Module 1, Step 1:
Defining Your Audiences
.NOTE *** Best Brand Blueprint is dedicated to helping the small, lean business get found online and convert more of those prospects into customers. As such, we take the Lean Business Model and refine and implement it. Please make sure you’ve done this initial FREE exercise before continuing ***
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Defining your target audiences is a little like holding a big handful of Slime (circa 1976) — you can keep a grip on most of it, but some will slide through your fingers. When you initially define your target audience, you want to include everyone that could possibly, even remotely, want your product or service. But, as you get more practical, you’ll want to better define it. In fact, In virtually every industry you’ll have more than one target audience.
With my company, Edwards Communications, I’ve worked with everything from international Fortune 500s to local solo-preneurs. In this regard I could say that any company that needs to impress their audience with some kind of exceptional marketing materials is within my target audience. You may think that I should be able to get more business than I could ever handle by offering my services to 99% of the companies in the world. But, if I offer my Jack-Of-All-Trades design and marketing services to say, The International Marketing Group (IMG-former client), what are the chances that they’re going to return my calls when they have a database full of “sports-based specialized” designers and marketers?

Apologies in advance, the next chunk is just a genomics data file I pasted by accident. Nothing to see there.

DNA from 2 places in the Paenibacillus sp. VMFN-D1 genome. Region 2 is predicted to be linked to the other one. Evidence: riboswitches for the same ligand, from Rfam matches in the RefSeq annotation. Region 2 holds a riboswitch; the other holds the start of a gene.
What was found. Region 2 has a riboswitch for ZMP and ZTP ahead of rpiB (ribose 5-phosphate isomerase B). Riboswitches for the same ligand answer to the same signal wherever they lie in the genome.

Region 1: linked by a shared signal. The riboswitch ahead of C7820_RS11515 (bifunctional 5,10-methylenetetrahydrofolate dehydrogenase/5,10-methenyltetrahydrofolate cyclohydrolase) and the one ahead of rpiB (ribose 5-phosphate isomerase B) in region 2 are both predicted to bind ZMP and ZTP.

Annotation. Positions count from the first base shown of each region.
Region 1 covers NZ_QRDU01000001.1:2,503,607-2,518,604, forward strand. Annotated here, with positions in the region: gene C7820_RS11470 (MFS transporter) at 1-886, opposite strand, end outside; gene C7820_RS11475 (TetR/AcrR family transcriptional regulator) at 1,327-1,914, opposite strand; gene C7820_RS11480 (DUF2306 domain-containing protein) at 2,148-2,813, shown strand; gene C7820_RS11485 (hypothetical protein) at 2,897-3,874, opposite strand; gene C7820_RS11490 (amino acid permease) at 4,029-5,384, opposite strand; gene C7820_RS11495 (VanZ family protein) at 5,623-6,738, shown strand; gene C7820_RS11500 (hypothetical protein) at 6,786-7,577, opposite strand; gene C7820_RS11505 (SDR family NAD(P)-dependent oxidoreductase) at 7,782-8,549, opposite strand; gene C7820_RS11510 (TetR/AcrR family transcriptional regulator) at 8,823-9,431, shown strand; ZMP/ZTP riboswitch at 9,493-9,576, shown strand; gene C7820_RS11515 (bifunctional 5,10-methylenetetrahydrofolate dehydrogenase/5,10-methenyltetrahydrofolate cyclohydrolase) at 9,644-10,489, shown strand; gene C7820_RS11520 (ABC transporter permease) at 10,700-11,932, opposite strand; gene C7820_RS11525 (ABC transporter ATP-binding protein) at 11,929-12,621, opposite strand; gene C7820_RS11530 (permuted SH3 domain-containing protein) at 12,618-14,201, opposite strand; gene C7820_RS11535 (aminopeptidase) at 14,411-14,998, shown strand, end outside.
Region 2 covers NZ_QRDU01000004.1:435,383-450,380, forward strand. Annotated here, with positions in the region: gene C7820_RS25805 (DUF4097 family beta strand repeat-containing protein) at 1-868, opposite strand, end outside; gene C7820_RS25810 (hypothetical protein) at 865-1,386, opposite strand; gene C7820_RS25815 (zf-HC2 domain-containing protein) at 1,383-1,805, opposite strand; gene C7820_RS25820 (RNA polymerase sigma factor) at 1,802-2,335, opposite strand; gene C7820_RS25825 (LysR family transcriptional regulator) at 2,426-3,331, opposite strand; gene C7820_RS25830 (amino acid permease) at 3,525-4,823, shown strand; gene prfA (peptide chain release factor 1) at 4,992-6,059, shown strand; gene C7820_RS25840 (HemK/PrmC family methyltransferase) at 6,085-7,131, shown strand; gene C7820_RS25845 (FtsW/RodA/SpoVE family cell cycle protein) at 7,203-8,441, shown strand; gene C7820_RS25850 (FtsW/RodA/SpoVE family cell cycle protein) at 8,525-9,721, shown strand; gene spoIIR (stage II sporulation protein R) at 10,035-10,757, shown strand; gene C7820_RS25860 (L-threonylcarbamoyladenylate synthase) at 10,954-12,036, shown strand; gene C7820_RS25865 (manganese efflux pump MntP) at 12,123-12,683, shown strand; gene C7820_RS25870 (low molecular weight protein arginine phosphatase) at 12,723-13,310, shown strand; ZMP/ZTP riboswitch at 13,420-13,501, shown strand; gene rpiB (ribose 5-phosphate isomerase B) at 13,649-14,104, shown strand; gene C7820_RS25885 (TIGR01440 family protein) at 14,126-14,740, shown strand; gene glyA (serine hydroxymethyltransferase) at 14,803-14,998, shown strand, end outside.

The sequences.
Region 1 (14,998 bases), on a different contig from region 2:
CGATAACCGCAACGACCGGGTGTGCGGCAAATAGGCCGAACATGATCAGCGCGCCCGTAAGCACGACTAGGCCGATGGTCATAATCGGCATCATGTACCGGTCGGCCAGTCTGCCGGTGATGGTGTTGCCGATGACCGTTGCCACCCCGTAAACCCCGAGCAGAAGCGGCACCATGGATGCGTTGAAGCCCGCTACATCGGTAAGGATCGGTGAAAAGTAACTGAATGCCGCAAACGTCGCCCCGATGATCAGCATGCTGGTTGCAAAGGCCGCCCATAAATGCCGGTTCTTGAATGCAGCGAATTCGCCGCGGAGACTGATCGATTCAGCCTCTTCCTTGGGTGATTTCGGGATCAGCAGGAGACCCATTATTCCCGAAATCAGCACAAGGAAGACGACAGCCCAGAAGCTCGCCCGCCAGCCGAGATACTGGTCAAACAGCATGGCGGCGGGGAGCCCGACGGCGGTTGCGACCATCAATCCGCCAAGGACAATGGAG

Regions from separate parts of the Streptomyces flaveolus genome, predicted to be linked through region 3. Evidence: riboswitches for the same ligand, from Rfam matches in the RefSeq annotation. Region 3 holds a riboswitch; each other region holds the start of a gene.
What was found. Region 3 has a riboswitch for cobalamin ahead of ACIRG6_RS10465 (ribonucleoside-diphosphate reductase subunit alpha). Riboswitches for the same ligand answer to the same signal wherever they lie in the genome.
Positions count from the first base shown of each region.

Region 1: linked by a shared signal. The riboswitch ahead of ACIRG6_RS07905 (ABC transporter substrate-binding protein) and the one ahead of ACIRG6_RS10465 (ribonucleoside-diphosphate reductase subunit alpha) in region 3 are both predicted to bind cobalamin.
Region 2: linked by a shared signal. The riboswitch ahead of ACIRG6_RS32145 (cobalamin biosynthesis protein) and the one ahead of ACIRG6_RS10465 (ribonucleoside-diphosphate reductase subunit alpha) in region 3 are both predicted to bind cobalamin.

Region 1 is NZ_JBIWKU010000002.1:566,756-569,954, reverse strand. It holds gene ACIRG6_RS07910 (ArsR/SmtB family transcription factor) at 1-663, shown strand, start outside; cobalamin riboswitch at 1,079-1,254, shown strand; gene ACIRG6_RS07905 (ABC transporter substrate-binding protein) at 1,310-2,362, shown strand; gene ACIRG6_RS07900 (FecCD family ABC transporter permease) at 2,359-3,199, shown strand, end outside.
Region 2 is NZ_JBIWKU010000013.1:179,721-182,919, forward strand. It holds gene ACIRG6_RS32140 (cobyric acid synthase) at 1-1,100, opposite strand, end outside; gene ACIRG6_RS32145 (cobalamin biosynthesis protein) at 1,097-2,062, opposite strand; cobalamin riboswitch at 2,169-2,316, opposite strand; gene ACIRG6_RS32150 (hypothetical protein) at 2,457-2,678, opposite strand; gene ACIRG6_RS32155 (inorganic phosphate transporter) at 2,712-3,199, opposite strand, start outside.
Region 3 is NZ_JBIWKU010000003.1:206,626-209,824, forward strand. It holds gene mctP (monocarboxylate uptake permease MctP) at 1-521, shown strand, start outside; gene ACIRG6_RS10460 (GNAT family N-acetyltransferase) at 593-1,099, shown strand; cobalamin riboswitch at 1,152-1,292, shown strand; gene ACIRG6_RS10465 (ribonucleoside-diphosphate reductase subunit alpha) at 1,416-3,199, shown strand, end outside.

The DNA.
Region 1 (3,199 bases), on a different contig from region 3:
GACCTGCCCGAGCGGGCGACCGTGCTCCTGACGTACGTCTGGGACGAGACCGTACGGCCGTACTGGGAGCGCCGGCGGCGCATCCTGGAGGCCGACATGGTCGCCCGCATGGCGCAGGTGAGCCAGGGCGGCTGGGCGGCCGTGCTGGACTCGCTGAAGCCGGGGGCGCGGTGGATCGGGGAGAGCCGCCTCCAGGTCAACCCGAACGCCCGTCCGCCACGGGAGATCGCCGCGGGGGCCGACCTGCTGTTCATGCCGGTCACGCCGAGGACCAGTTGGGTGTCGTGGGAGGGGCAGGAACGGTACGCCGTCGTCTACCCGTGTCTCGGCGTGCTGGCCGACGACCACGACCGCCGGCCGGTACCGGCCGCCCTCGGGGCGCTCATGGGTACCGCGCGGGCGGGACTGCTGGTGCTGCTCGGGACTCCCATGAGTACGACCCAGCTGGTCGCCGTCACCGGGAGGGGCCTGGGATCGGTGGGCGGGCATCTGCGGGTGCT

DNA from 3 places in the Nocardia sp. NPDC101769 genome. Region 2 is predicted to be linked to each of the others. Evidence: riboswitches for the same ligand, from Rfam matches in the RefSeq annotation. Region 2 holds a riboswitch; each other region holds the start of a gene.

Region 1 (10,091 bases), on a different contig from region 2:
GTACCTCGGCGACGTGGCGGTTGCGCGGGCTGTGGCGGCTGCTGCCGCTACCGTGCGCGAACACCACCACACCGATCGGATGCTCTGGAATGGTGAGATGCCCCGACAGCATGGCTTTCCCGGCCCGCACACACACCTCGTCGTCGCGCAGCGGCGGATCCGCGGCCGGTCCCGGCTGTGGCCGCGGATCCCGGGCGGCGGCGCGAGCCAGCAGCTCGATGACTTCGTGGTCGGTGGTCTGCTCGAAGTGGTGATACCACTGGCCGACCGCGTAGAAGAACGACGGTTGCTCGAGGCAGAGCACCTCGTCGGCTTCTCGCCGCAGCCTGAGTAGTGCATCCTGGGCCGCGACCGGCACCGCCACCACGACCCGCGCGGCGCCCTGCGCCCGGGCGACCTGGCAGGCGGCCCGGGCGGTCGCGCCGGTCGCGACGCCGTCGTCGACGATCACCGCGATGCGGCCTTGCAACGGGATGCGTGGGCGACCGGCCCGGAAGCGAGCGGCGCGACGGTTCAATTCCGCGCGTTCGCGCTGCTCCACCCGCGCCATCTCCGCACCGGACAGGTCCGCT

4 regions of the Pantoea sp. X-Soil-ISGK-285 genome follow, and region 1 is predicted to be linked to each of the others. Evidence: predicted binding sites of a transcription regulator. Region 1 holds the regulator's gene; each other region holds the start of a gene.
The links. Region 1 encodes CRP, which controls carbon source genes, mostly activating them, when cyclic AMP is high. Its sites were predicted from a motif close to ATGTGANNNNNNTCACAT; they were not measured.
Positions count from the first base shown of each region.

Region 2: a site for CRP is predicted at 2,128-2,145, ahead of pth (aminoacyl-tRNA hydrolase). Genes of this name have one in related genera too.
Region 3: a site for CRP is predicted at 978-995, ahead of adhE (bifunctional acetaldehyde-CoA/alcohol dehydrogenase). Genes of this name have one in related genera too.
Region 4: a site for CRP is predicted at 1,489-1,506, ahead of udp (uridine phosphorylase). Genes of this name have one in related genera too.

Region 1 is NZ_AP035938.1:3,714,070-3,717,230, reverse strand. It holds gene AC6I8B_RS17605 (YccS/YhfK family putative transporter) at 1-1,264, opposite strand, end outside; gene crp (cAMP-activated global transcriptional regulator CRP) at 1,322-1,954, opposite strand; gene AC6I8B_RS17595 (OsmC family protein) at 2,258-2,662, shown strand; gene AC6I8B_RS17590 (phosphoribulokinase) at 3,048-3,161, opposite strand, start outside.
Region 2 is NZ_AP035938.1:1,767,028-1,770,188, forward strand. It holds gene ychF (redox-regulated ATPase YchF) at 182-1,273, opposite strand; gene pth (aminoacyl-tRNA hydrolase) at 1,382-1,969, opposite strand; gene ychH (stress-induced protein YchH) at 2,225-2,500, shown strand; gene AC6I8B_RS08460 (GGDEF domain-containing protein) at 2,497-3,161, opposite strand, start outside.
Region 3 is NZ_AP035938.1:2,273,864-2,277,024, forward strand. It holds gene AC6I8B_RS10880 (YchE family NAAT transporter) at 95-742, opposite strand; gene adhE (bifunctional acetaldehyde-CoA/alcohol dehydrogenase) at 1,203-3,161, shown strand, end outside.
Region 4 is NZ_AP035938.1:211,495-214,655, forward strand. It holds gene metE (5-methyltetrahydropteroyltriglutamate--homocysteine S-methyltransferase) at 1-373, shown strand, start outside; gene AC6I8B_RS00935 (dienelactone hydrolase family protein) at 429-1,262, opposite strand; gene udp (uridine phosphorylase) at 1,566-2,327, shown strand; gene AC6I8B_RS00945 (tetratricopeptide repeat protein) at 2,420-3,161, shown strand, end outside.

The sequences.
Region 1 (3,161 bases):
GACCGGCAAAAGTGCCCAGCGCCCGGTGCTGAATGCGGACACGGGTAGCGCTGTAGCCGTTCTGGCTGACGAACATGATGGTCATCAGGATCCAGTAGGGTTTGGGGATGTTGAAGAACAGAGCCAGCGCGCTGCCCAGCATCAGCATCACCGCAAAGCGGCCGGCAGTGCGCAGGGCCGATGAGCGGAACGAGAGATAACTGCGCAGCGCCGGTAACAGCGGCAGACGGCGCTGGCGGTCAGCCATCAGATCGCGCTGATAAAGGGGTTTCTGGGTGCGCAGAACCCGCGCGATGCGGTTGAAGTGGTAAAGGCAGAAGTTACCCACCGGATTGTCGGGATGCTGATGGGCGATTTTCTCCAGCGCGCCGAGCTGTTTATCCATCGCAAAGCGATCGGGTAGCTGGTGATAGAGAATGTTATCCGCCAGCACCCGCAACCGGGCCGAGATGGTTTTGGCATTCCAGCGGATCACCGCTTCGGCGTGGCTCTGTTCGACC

To market to everyone is to market to no one.
But, this is getting ahead of ourselves. We do need to establish a baseline for our target market. If you’re a local auto mechanic, suffice it to say that your target market doesn’t include people under 16 years old. Nor, (typically) people more than 10 miles away, so let’s eliminate those to start.
In this Module, we’re going to loosely define our target audiences (Step 1), then refine them as much as possible (Step 3). In Module 2 we’ll define our best, unique messaging that speaks directly to our audience and solves their problems.
We can have fun with this as it is our initial jumping off point. You may want to refine your target audiences by the end of this module as I believe that you’ll have a better understanding of exactly who you want to (or SHOULD) target… and when.
Example: Landscape company
For instance, if you’re a landscaping company, you may have a completely different audience and demographic from summer to winter. As we better define our messaging to each of them it becomes clearer where we should focus our efforts during particular seasons. Using this landscaper example, they may have two clearly distinctive target audiences:
• Spring thru Fall customers
Service offerings: Full service lawn and garden package • Basic lawn package
• Winter customers
Service offerings: Unlimited snow removal (drive and sidewalks) package • Driveway snow removal by the push.
Your business may not be as easily divisible by the season, but it probably is by city or gender, or by people who utilize your high end offerings vs your budget package.